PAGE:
Although the ability to forgive offending peers may be crucial for maintaining long-term friendships in childhood, little is actually known about forgiveness among peers in childhood. In the present research, we examined whether forgiveness among children is related to enhanced psychological well-being. Importantly, we hypothesized that this association should be most pronounced when friendship is strong rather than weak. In a sample of 275 nine- to 13-year-olds who completed self-reported and behavioral measures of forgiveness and various indicators of psychological well-being, the present study revealed that forgiveness among peers was indeed associated with enhanced psychological well-being. In line with predictions, the association with psychological well-being was stronger when it concerned forgiveness toward friends rather than forgiveness toward nonfriends. Implications for the extant literature on forgiveness among children, and interpersonal relationships more broadly, are discussed.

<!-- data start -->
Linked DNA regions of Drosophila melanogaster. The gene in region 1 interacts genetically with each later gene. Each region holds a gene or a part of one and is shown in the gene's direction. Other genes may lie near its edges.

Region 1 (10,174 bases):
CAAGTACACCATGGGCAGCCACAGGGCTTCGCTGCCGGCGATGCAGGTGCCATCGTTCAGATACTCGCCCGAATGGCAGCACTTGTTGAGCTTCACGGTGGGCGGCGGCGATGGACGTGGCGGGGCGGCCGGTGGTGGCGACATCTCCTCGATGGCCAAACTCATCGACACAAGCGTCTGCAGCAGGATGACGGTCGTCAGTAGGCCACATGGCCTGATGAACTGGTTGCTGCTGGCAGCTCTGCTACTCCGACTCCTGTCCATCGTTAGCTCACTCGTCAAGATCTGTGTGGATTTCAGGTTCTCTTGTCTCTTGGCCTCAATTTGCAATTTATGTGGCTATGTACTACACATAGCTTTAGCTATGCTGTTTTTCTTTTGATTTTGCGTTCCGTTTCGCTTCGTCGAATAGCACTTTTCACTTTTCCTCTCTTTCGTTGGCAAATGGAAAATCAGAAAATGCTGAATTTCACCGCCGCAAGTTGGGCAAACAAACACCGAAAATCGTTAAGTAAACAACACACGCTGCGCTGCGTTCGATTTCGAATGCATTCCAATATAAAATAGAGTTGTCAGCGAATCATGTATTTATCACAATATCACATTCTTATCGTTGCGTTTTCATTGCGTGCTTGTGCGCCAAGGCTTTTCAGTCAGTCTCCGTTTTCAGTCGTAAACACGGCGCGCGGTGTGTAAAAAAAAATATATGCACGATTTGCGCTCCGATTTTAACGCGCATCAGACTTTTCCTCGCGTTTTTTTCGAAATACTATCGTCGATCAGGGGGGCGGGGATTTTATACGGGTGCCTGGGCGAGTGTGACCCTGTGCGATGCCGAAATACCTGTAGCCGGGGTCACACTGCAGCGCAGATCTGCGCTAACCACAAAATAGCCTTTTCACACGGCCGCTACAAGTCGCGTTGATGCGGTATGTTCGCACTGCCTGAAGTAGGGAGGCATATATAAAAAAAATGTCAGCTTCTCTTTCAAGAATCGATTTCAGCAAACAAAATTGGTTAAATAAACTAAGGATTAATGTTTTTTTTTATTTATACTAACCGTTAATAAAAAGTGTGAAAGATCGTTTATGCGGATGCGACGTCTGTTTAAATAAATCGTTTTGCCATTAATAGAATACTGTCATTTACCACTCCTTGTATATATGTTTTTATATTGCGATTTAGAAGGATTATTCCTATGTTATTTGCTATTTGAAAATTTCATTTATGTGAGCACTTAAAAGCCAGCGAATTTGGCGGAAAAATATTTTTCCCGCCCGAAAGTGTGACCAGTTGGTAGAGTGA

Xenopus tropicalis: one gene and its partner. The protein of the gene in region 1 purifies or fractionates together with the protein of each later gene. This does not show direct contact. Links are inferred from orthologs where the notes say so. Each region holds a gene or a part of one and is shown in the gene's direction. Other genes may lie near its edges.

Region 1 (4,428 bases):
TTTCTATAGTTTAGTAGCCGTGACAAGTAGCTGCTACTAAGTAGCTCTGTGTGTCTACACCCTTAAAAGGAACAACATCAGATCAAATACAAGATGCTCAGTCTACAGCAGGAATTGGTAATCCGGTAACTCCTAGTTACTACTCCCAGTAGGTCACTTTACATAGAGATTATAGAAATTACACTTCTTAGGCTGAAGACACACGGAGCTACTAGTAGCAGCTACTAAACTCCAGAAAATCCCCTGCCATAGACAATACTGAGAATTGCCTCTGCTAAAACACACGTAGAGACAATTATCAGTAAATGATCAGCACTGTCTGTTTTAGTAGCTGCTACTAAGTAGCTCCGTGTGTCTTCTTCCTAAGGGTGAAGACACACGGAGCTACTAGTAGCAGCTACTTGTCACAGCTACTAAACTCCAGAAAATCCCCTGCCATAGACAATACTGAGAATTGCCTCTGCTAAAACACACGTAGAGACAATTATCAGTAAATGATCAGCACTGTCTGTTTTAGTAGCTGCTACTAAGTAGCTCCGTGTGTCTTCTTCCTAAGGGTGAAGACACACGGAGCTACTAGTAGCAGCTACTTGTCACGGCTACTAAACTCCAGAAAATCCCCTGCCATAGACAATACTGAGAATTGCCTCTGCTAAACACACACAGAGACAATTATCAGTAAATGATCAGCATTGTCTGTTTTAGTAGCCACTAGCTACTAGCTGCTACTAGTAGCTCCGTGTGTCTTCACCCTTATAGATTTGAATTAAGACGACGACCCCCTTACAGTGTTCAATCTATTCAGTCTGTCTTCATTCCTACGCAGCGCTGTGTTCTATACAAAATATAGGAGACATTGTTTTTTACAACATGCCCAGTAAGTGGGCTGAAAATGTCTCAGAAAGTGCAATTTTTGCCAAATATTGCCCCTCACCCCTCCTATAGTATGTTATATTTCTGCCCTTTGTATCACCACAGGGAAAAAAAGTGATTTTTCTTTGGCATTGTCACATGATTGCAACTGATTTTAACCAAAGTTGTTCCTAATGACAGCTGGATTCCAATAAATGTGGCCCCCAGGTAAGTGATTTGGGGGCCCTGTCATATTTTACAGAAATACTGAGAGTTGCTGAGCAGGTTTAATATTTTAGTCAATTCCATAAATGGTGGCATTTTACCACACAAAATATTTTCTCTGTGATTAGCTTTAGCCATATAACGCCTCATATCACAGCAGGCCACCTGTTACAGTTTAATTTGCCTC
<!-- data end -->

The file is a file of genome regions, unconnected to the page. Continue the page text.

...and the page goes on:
van der Wal, Reine C.; Karremans, Johan C.; and Cillessen, Antonius H. N.
"Interpersonal forgiveness and psychological well-being in late childhood,"
Merrill-Palmer Quarterly: Vol. 62:
1, Article 1.
Available at: https://digitalcommons.wayne.edu/mpq/vol62/iss1/1